• Infiltration Best Management Practices (BMPs)

    By: Triad Engineering

    Infiltration BMPs use temporary surface or underground storage to allow incoming stormwater runoff to infiltrate into underlying soils. The goal of infiltration BMPs is to capture post construction stormwater runoff and allow the water to be spread out, infiltrate natural soils, and allow for positive overflow that discharges excess volume in a non-erosive manner.

    Because infiltration BMPs have a very high runoff volume reduction capability, they typically require less space than other BMPs, which makes them well suited for projects with a relatively small impervious (gravel, highly compacted, paved) drainage area.

    There are numerous BMPs to choose from for structural and non-structural BMPs. Triad is able to plan, design, and permit infiltration BMPs for your land development project, whether it is required by local regulation or needed due to property restraints. We are able to plan early for your BMP by completing infiltration testing and site assessments. Infiltration testing should be conducted during the wet season (January to June) so contact us today to start planning for your project.

  • Linear Project Routing & Slip Prevention

    By: Triad Engineering

    By: Ben Campbell, PE and Carol Phillips, Senior Scientist 

    Selecting a right of way (ROW) for linear projects such as highways and pipelines is a complex and important part of your project. Routing linear projects must take into consideration numerous factors including land use, landowner constraints, buffer zones, ecological & cultural resources, project size, project type, and method of construction. Post construction slips result in costly and timely permitting, construction, and geotechnical issues. Slips are typically on steep slopes and side cuts and are generally caused by saturation from weather, saturation from damaged drainage patterns, soil compaction, and vegetation with shallow root systems and poor cover. Some typical causes of slips include:

    1. Construction in poor soil types and fragile slopes
    2. Groundwater pressure acting to destabilize the slope
    3. Loss of vegetation, soil nutrients, and soil structure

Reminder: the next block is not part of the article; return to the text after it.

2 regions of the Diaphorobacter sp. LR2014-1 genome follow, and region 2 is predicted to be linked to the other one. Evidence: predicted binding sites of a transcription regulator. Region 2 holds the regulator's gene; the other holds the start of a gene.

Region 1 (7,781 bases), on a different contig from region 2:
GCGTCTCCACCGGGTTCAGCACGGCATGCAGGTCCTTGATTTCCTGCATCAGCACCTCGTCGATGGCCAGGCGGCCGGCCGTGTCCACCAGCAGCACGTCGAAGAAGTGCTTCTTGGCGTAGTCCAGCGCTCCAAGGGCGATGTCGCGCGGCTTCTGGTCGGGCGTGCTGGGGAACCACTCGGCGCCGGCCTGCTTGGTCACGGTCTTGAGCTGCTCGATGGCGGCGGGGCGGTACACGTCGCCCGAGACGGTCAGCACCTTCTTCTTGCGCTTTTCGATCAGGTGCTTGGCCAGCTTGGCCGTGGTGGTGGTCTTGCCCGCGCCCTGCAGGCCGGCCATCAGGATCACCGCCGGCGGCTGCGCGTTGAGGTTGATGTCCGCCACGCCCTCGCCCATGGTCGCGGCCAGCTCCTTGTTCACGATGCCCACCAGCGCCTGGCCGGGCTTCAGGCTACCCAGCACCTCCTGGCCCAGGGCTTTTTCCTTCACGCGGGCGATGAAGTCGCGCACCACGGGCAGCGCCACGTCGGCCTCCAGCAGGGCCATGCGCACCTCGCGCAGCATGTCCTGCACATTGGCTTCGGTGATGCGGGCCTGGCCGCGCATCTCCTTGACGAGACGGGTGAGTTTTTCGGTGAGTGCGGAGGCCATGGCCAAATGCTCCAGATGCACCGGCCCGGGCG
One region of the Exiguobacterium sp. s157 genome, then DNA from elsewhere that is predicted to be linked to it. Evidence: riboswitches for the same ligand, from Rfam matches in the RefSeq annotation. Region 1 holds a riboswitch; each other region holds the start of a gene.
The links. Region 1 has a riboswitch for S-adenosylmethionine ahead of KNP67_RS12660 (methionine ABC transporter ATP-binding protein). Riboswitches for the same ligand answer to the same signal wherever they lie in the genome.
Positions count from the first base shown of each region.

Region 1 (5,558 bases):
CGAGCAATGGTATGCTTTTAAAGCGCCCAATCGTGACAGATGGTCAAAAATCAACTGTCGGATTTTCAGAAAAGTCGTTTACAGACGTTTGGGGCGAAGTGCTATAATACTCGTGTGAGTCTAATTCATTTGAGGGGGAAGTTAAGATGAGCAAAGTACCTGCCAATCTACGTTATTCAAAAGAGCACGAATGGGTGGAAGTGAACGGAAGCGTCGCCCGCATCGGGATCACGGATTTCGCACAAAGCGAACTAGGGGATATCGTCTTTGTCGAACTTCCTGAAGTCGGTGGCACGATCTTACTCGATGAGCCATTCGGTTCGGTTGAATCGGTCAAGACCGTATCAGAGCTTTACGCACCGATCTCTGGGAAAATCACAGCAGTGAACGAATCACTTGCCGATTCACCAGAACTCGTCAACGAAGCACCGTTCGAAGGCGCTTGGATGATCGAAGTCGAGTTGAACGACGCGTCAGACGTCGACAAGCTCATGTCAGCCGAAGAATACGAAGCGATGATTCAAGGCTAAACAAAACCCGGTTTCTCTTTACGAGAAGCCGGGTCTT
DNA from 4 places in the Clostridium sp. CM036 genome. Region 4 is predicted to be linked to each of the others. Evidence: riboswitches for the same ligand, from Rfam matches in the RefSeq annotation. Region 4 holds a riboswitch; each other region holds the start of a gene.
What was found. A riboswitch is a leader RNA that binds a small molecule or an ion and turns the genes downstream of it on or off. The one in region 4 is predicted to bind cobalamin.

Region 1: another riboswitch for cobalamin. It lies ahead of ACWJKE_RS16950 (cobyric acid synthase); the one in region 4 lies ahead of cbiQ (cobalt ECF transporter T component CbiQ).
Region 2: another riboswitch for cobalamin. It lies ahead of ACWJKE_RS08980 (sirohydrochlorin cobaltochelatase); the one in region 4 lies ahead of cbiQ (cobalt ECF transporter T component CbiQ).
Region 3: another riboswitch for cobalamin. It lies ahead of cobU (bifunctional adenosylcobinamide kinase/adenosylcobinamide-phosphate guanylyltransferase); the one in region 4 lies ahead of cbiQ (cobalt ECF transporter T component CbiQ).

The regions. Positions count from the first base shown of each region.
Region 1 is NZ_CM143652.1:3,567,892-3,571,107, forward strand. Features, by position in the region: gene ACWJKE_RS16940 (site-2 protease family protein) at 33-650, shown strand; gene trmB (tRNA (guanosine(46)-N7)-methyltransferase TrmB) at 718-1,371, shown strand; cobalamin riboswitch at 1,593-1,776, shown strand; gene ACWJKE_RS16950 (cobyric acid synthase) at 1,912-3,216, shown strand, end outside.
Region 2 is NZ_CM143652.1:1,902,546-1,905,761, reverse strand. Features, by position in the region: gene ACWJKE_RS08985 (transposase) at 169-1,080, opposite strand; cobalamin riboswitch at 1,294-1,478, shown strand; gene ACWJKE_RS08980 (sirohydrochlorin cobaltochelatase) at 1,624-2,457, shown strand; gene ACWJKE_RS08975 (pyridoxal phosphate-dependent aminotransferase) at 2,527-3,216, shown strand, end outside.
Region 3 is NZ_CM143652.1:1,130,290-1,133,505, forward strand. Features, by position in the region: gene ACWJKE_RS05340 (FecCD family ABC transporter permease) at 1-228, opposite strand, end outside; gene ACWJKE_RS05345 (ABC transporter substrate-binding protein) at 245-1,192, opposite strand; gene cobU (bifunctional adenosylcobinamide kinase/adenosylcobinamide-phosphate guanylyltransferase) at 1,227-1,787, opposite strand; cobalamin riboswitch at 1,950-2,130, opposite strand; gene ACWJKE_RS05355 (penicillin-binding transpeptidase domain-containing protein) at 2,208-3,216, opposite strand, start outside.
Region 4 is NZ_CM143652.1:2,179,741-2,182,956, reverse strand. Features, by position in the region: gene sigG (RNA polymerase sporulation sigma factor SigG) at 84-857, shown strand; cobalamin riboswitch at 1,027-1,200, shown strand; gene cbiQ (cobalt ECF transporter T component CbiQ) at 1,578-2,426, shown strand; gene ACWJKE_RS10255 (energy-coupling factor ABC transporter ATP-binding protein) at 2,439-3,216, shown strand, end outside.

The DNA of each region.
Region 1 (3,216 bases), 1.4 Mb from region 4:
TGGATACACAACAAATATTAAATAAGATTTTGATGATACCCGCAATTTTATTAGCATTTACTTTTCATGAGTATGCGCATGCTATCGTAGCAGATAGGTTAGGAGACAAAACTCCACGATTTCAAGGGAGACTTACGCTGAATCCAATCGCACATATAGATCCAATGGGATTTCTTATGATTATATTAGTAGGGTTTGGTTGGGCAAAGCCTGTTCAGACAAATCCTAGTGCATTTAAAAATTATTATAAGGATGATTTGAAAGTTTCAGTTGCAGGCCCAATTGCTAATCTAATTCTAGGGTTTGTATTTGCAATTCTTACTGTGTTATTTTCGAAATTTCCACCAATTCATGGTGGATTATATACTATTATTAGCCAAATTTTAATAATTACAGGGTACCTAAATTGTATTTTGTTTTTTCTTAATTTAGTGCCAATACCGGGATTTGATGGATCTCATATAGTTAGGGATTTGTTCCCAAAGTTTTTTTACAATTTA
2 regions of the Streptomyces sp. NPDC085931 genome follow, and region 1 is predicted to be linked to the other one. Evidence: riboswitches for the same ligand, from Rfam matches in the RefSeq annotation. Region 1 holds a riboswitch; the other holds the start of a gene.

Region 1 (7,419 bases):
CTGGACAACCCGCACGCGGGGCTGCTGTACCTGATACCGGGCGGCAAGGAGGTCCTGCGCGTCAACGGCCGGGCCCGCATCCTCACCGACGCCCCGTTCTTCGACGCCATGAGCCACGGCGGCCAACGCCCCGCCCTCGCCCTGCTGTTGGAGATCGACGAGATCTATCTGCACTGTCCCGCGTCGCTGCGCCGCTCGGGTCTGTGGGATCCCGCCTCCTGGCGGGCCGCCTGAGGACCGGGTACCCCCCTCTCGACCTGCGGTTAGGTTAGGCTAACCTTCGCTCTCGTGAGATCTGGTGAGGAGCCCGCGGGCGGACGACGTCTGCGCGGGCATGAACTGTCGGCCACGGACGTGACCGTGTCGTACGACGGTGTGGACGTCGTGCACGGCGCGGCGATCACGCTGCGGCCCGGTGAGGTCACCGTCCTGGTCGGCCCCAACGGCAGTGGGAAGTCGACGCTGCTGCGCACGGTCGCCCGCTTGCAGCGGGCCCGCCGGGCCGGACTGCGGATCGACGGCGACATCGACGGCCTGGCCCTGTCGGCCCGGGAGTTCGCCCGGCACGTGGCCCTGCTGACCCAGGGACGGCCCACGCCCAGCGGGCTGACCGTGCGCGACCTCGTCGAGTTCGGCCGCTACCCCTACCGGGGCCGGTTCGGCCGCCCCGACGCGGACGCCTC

4. Erosion of the toe of a slope by waterbodies
    5. Weakening of a slope through saturation by precipitation
    6. Weakening of a slope due to improper drainage
    7. Deforestation and removal of deep-rooted vegetation
    8. Earthwork that alters the shape of a slope or imposes new loads on a slope
    9. Construction that changes the amount of water that infiltrates the soil

    Triad can assist in ROW selection and routing of linear projects to reduce and avoid landslide prone areas, which may reduce the risk for slips post construction. Due to the location and nature of our work, geohazards such as poor soils and steep slopes cannot always be avoided. Because of this, we can identify areas with high risk potential and plan for them during the routing process. Our team utilizes our combined knowledge of regional geology, ROW planning, engineering design, site restoration, and construction oversight to limit the risk of slips on linear projects. We excel at linear project planning and follow through to construction completion.

    For more information or to schedule a consultation with one of our professionals, contact Morgantown@triadeng.com or 304-296-2562.


    By: Triad Engineering

    By: Carol Phillips
    Senior Scientist at Triad Engineering, Inc. 

    April in Appalachia is amazing for many reasons, but a West Virginia favorite is ramp harvesting. Ramps (Allium tricoccum) are a West Virginia delicacy and are often cooked with fried potatoes or scrambled eggs. Festivals, fairs, and local restaurants hold celebrations in honor of WV ramp season.

    Ramps are often found on slopes in rich, moist forests and are extremely hard to cultivate. Due to this, ramps are often harvested from their naturally occurring locations. Just like all wild plant harvesting, conservation and best management practices are vital to continued enjoyment.

    Ramps are at risk of losing entire populations due to over harvest. To harvest ramps responsibly, follow these 3 easy steps: